Things to consider when choosing a senior living option
Many people of retirement age still associate senior living communities with ‘jelly and custard’ nursing homes and a lack of freedom and independence.
Luckily, retirement and senior living communities have come a long way from this antiquated misconception – with communities designed to meet the lifestyle needs of modern older people.
Premium healthcare, community events, stylish décor and even gourmet meals now often feature in senior living offerings.
However, a crucial question remains: What factors should you take into account when deciding which senior living option is right for you?
The cost of senior living options range from entry-level to premium, but even these premium options are often more affordable than one would originally assume. One such affordable financing option favoured by an increasing number of upmarket retirement developments is life rights.
Life rights are a way of buying the right to live in a home in a senior living community. This gives the holder of the right the security of tenure for the rest of their life. With no bond, insurance, special levies, taxes, or maintenance costs to pay, an up-market senior living option may be more affordable than home ownership.
Senior communities usually offer a choice of units, homes and apartments to suit each individual’s financial situation. Upon selling their home and choosing to hold life rights, people often find that they can enjoy a more prosperous lifestyle than anticipated.
Senior living doesn’t have to mean being in an ‘old age home’. Many senior living communities are aware that retired people don’t want to give up their independence, they simply want a structure that is beneficial to their needs and preferred lifestyles.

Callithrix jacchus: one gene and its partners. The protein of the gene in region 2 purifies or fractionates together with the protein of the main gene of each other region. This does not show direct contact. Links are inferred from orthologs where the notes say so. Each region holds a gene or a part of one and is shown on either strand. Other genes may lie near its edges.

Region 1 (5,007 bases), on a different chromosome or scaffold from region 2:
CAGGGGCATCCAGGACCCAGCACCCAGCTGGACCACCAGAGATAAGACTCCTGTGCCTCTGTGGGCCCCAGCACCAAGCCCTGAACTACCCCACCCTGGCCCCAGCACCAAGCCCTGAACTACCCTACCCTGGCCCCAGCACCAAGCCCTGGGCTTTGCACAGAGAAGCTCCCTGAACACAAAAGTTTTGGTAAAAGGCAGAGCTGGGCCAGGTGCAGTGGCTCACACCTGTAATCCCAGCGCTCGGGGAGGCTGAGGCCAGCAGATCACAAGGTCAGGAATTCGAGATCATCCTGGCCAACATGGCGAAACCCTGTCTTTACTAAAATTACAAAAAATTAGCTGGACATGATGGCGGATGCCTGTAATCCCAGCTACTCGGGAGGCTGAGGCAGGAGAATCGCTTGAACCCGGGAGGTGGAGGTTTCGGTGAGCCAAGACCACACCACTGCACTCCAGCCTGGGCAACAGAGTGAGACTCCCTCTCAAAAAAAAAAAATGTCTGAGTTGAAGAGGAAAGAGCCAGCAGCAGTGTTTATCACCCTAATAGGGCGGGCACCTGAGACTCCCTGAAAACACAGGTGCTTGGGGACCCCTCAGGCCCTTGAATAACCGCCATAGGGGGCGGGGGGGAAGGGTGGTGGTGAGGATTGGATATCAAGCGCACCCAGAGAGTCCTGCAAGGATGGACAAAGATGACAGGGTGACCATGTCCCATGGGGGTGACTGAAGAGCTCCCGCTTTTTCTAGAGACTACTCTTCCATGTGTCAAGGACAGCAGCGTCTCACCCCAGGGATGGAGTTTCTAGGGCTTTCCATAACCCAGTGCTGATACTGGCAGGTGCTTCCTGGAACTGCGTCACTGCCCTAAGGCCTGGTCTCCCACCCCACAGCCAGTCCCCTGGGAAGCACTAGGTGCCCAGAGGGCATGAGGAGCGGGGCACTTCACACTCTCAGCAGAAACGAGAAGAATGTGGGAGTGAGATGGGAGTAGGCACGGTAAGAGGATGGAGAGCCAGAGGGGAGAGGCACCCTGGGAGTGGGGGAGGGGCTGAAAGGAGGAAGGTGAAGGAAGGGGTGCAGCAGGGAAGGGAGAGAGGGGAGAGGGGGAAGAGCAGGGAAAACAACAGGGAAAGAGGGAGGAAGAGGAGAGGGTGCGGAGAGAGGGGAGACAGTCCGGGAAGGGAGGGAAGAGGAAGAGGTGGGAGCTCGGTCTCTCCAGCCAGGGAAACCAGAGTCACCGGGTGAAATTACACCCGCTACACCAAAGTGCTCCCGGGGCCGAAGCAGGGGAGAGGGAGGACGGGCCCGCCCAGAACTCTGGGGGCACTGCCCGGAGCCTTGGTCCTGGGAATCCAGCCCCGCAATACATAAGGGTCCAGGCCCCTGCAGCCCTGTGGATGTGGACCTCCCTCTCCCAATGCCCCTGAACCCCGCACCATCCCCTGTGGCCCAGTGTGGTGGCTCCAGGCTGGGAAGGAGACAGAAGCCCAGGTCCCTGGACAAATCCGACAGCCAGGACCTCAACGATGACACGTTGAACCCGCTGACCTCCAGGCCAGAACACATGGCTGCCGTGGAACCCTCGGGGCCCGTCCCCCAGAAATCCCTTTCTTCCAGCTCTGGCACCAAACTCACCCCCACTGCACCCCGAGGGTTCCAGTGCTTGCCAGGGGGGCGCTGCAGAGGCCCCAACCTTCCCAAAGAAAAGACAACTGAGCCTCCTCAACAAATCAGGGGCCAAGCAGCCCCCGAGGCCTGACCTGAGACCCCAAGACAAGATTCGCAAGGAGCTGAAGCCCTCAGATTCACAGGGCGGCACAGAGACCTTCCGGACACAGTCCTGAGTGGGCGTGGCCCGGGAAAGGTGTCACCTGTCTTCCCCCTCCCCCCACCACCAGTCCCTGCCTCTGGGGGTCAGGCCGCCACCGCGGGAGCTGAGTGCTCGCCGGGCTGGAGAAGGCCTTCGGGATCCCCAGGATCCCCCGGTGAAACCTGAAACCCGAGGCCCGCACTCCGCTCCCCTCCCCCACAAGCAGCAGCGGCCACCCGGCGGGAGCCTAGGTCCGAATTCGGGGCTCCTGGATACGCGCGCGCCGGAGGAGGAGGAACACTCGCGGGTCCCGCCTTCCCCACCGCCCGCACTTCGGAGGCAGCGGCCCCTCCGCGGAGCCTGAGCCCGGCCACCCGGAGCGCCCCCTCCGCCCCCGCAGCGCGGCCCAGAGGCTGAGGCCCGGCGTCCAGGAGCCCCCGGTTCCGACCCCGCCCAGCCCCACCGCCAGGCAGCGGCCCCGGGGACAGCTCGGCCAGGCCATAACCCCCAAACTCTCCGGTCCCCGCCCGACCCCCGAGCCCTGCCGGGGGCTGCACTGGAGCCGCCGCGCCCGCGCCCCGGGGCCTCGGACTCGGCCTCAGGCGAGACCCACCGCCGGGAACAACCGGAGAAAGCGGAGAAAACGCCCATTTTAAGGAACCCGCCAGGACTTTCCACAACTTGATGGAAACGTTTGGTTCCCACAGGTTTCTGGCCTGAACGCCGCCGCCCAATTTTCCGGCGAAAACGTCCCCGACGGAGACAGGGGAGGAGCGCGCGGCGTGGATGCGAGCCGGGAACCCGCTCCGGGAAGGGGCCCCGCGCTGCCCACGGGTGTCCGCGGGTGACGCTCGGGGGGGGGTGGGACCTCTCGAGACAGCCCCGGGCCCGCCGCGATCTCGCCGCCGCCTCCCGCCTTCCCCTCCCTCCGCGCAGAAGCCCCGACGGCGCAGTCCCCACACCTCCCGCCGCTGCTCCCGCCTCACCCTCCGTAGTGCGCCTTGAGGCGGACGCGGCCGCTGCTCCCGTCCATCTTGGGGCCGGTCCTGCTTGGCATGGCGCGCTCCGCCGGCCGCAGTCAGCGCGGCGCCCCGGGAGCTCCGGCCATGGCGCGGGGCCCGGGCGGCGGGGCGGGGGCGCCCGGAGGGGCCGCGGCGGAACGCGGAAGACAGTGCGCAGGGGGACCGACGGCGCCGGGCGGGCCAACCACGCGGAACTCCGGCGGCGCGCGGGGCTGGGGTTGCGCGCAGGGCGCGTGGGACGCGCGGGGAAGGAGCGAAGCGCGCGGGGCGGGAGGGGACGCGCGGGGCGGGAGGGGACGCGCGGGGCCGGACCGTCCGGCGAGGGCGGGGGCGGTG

Retirement neighbourhoods can use technology, expert service providers, and a wealth of options for living, eating, enjoying exercise and entertainment to ensure that residents are independent and happy.
Senior living communities lessen isolation, provide security, community and care. Especially during COVID-19 restrictions, older people have faced intense isolation.
Living in a senior community can help residents create relationships with peers, carers, and service providers, and feel less alone.
In areas like Cape Town, protection from disasters such as the Table Mountain Fire are vitally important.
People should make sure to choose a living option that has taken measures to prevent these threats and protect their residents.
Facilities should reduce the risk of financial risk by being properly insured. Protective measures may include planting fire-resistant trees and shrubs, and creating a buffer zone with fleshy-leaved ground covers, large aloes, and hedging plants.
Enjoying leisure activities with friends, such as playing bridge or participating in a book club, has been found to protect cognitive skills. Physical activity, such as walking and hiking, gardening or doing yoga, is one of the most important things you can do for your health.
Senior living communities also reduce the instances of falls, one of the leading causes of injury and death.
The likelihood of a fall going unnoticed in a senior community is low, well-lit and clutter-free living areas prevent falls, and exercise and physical therapy can reduce their instances and severity.
Many of today’s senior living communities don’t only offer a one-size-fits-all experience. Residents can often choose the type of home and the exact level of service and care they need. These can be adjusted as time goes on.
There are also care services discreetly available for when they’re needed, and hospitality services, as well as a variety of activities to choose from.
Whether or not a person can bring their pet along can be a deciding factor for some people. Many senior living communities allow pets, or in other cases, certain types of pets such as one small dog. Some facilities may offer care for pets if residents cannot care for their pets alone.
Before choosing a senior living community, a person should be physically and cognitively assessed by a qualified nurse at the living facility. They should also confirm the community’s procedures in the event of an emergency, their disaster preparedness, and which hospitals will be used for admission if necessary.
This will help ensure a person receives the right level of care and can avoid revisions to their routines after they move in.
Services and amenities
The available services and amenities may play a large role in the type of lifestyle a person can enjoy. Hospitality, dining, exercise and wellness and medication management are typical offerings.
Amenities like gyms or swimming pools, dining areas, libraries and hair salons can help a person maintain their preferred routines, or even pursue a healthier lifestyle.
The best advice that I can give is to ensure the facility you choose is in line with the type of life you want to live.